Javascript lesson four. Arcanoid game. Game model.

Hi folks,

hope you managed to break your code apart. Today I bought another boring lecture about the game model. Why boring — there will be a lot of abstract thins and nothing changes significantly on the screen. On the other hand, we need to understand how the data flow in big application is organized and how is it made that programmers can handle hundreds of files and not get mad.

Spoiler: there will be another boring abstract session next time.
The lesson after the next one ties all these abstract thing together and allows you eventually to play your own game.

Ok, what is the game itself?

  • The game is the data bundle or let’s say data model.
    • All the active objects (bricks, ball, racket) belong to the data model.
  • Actors (one or more) do some actions and impact the data model in their own way.
    • If ActorOne is strong enough it pulls data to its side,
    • …and eventually we get the situation when ActorOne wins (if the game is finite).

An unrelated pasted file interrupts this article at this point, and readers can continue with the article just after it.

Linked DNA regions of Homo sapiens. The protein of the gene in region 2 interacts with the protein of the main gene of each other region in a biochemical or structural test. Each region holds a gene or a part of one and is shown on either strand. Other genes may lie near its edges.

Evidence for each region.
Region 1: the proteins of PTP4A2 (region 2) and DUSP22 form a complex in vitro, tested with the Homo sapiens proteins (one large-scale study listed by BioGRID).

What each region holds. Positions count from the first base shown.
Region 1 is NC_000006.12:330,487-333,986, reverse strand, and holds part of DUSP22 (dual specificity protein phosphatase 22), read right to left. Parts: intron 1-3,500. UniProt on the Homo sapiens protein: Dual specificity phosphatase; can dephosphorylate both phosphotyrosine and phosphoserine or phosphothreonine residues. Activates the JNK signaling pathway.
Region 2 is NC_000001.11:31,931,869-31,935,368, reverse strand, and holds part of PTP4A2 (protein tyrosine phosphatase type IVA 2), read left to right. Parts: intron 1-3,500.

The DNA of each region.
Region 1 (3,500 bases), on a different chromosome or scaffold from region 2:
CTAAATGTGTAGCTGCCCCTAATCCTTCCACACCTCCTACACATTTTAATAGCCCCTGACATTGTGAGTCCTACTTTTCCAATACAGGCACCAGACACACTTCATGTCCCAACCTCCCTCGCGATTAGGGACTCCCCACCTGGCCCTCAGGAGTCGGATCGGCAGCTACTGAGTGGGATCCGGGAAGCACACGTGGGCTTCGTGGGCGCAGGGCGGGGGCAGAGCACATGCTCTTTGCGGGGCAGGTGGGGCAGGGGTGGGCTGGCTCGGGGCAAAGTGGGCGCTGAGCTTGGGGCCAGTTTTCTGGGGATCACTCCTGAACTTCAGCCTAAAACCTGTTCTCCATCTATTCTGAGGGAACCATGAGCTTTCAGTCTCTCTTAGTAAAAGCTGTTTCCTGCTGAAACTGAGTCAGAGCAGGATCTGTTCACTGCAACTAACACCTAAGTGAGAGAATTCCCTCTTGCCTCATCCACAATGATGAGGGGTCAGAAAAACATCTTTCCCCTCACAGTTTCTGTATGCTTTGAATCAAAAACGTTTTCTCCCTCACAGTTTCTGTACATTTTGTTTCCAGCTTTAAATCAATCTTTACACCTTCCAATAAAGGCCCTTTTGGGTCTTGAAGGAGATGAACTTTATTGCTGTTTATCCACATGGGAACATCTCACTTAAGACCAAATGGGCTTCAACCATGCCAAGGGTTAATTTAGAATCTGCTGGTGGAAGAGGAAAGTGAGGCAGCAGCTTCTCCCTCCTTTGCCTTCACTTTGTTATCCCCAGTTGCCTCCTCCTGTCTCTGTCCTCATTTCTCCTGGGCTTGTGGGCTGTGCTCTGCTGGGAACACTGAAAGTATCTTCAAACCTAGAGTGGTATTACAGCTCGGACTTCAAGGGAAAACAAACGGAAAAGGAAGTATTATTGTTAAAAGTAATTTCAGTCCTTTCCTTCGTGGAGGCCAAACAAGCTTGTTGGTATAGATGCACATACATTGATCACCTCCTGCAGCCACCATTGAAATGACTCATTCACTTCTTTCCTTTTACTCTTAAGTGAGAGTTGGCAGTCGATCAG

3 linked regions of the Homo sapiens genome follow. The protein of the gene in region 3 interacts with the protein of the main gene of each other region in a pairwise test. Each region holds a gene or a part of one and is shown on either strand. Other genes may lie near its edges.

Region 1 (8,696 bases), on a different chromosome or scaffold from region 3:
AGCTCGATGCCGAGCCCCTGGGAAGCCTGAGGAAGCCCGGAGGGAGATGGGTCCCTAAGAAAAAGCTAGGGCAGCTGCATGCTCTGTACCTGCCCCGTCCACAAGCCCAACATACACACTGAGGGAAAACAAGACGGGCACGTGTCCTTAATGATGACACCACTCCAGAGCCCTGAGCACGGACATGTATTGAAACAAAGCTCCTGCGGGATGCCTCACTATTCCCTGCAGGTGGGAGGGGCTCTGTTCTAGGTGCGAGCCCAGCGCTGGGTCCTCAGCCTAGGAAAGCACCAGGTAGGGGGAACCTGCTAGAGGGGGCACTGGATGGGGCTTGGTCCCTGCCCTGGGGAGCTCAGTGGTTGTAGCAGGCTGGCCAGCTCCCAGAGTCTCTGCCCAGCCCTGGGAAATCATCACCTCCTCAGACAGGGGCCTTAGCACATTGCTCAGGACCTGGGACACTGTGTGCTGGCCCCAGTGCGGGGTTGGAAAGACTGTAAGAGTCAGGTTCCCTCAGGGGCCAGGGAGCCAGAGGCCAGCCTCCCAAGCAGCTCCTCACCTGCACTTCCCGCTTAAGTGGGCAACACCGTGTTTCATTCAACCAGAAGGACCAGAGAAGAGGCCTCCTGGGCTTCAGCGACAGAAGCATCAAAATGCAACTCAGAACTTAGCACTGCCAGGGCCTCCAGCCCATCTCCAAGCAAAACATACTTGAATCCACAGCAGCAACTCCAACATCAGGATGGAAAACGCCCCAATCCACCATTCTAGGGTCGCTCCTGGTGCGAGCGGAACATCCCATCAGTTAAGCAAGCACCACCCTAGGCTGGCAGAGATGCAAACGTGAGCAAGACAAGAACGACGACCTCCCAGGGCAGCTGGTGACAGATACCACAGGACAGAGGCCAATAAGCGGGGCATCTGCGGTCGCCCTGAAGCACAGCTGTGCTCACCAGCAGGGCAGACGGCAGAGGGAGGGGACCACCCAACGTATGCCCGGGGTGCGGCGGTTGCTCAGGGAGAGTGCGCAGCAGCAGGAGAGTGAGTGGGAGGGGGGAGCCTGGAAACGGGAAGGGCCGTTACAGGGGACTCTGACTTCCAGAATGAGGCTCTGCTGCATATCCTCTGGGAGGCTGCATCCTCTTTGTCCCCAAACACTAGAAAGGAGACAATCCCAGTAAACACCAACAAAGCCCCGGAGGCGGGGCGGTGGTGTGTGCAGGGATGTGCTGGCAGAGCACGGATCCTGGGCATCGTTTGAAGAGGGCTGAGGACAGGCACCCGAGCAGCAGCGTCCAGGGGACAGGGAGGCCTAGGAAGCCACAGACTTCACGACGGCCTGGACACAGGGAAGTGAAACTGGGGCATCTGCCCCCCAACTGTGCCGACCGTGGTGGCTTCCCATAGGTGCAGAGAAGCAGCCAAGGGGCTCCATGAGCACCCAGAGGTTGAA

• That bring us to the necessity to add some conditions that decide which actor wins.

A tricky point about actors here: we have two actors in this game.
Who’s the second guy? — It’s the timer.
I know it sounds unexpected but it meets all the conditions from this chapter:

  • it changes the data model (the ball) and
  • it can win (actually you can fail but who cares :)) when the timer makes the ball touch the ground.

Bring some code!

Lets refactor our code first:

  1. create the .reset() method for each GameObject (it will reset the object to the values it was created with).
    • Pay attention, we attach this method to each object instance, not to the prototype because each object will have its own initial values.
  2. Remove the initialization logic from GAME.Ball, GAME.Bricks, GAME.Racket: we will init ’em later.

Now go ahead with the game model:

GAME = {
  Model: {
    Playground: null, // let's keep it here despite it's immutable
    Racket: null,
    Ball: null,
    Bricks: [],
    init: function () {
      // here we init all the components from above
    }
  },

  Actors: {
    User: {
      init: function () {},
      /**
       * Analyses `the Model` (actually returns `true` when no bricks left)
       * @return {Boolean}
       */
      winsWhen: function () {}
    },
    Timer: {
      init: function () {},
      start: function () {},
      pause: function () {},
      // similar to the `User`
      winsWhen: function () {}
    }
  }

  State: {
   // a place where general things are kept, like points or lives
  }
};

…something like that. Whilst creating your code don’t forget to break your code into modules like we did in previous lesson!

My code is on the GitHub respecting our branching convention.

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